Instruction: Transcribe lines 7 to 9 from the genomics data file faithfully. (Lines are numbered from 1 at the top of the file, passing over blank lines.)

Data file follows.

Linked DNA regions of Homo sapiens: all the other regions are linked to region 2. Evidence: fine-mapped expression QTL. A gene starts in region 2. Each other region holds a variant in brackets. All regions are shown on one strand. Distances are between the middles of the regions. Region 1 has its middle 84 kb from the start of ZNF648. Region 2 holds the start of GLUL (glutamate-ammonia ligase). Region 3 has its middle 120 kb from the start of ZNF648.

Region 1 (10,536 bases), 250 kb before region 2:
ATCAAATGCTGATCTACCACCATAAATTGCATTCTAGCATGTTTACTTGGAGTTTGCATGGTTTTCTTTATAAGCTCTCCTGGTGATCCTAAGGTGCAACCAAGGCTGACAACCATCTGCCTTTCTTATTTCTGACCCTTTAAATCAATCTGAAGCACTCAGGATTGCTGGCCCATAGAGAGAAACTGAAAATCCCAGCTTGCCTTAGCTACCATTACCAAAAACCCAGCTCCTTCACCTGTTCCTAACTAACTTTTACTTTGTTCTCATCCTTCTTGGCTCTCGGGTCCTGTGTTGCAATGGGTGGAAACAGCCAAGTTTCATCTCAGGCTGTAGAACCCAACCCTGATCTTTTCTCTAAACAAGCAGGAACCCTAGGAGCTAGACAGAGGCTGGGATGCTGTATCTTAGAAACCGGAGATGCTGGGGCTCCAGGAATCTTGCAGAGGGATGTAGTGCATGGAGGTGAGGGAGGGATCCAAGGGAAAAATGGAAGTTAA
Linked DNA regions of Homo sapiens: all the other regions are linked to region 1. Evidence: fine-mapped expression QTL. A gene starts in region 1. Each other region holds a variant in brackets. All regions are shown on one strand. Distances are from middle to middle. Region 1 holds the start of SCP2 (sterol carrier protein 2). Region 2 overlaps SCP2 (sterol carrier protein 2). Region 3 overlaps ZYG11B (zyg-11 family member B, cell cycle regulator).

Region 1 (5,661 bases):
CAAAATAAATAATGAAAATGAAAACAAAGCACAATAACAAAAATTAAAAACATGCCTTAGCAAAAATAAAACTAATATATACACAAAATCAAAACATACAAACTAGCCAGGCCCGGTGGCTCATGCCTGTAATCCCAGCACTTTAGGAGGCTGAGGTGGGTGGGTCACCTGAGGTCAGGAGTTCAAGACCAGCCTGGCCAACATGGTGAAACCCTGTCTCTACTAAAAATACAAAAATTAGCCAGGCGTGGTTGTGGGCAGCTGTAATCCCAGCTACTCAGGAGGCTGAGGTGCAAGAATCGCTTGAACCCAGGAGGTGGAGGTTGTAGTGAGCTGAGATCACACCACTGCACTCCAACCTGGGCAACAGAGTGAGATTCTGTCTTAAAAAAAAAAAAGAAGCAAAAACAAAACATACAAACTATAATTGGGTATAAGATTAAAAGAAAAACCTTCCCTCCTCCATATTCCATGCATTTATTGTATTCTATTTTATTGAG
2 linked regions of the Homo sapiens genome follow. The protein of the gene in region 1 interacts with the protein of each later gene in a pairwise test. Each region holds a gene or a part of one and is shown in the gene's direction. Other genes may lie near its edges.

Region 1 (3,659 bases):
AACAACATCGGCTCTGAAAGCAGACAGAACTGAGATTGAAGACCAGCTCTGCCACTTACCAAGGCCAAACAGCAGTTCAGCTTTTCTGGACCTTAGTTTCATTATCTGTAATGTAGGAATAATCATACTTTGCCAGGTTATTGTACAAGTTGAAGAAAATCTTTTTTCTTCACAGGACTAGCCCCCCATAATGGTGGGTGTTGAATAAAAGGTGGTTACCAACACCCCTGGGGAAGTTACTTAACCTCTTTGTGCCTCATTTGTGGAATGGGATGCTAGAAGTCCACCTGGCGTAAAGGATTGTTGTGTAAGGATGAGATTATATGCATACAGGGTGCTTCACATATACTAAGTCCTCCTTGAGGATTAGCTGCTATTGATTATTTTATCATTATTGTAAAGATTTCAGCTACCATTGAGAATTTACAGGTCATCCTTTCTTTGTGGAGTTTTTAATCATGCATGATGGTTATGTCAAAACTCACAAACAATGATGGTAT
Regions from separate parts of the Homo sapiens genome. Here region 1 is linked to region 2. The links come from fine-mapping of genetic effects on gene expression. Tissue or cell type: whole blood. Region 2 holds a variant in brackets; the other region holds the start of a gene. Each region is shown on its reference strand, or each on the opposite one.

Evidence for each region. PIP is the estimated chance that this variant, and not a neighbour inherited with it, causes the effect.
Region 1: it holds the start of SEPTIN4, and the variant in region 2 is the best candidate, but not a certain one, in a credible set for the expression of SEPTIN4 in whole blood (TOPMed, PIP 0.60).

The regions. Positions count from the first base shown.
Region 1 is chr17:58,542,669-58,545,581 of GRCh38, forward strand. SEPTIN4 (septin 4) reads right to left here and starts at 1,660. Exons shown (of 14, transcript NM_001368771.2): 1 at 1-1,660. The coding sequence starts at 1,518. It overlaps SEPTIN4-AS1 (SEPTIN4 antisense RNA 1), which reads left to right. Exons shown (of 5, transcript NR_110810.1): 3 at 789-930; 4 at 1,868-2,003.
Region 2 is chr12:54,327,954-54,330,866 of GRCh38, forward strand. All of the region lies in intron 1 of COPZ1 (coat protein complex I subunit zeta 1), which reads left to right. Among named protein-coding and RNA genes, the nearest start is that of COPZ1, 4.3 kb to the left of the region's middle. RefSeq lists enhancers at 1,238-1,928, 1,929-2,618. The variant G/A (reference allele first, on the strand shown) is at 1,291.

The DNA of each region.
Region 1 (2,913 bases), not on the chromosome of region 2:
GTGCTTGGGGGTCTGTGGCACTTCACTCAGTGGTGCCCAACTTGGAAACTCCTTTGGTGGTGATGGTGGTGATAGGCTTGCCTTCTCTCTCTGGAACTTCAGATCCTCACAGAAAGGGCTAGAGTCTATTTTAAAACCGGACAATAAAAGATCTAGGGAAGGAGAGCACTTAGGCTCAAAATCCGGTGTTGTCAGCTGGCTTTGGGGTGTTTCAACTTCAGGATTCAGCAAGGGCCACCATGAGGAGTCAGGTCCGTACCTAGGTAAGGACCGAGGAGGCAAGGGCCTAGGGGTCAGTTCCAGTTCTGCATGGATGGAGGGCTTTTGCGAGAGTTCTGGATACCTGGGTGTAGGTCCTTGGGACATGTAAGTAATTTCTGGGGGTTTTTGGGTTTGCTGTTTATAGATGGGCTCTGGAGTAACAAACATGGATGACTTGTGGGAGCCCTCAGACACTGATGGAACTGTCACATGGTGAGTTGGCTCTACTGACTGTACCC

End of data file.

2 linked regions of the Homo sapiens genome follow. The protein of the gene in region 1 interacts with the protein of each later gene in a pairwise test. Each region holds a gene or a part of one and is shown in the gene's direction. Other genes may lie near its edges.

Region 1 (3,659 bases):
AACAACATCGGCTCTGAAAGCAGACAGAACTGAGATTGAAGACCAGCTCTGCCACTTACCAAGGCCAAACAGCAGTTCAGCTTTTCTGGACCTTAGTTTCATTATCTGTAATGTAGGAATAATCATACTTTGCCAGGTTATTGTACAAGTTGAAGAAAATCTTTTTTCTTCACAGGACTAGCCCCCCATAATGGTGGGTGTTGAATAAAAGGTGGTTACCAACACCCCTGGGGAAGTTACTTAACCTCTTTGTGCCTCATTTGTGGAATGGGATGCTAGAAGTCCACCTGGCGTAAAGGATTGTTGTGTAAGGATGAGATTATATGCATACAGGGTGCTTCACATATACTAAGTCCTCCTTGAGGATTAGCTGCTATTGATTATTTTATCATTATTGTAAAGATTTCAGCTACCATTGAGAATTTACAGGTCATCCTTTCTTTGTGGAGTTTTTAATCATGCATGATGGTTATGTCAAAACTCACAAACAATGATGGTAT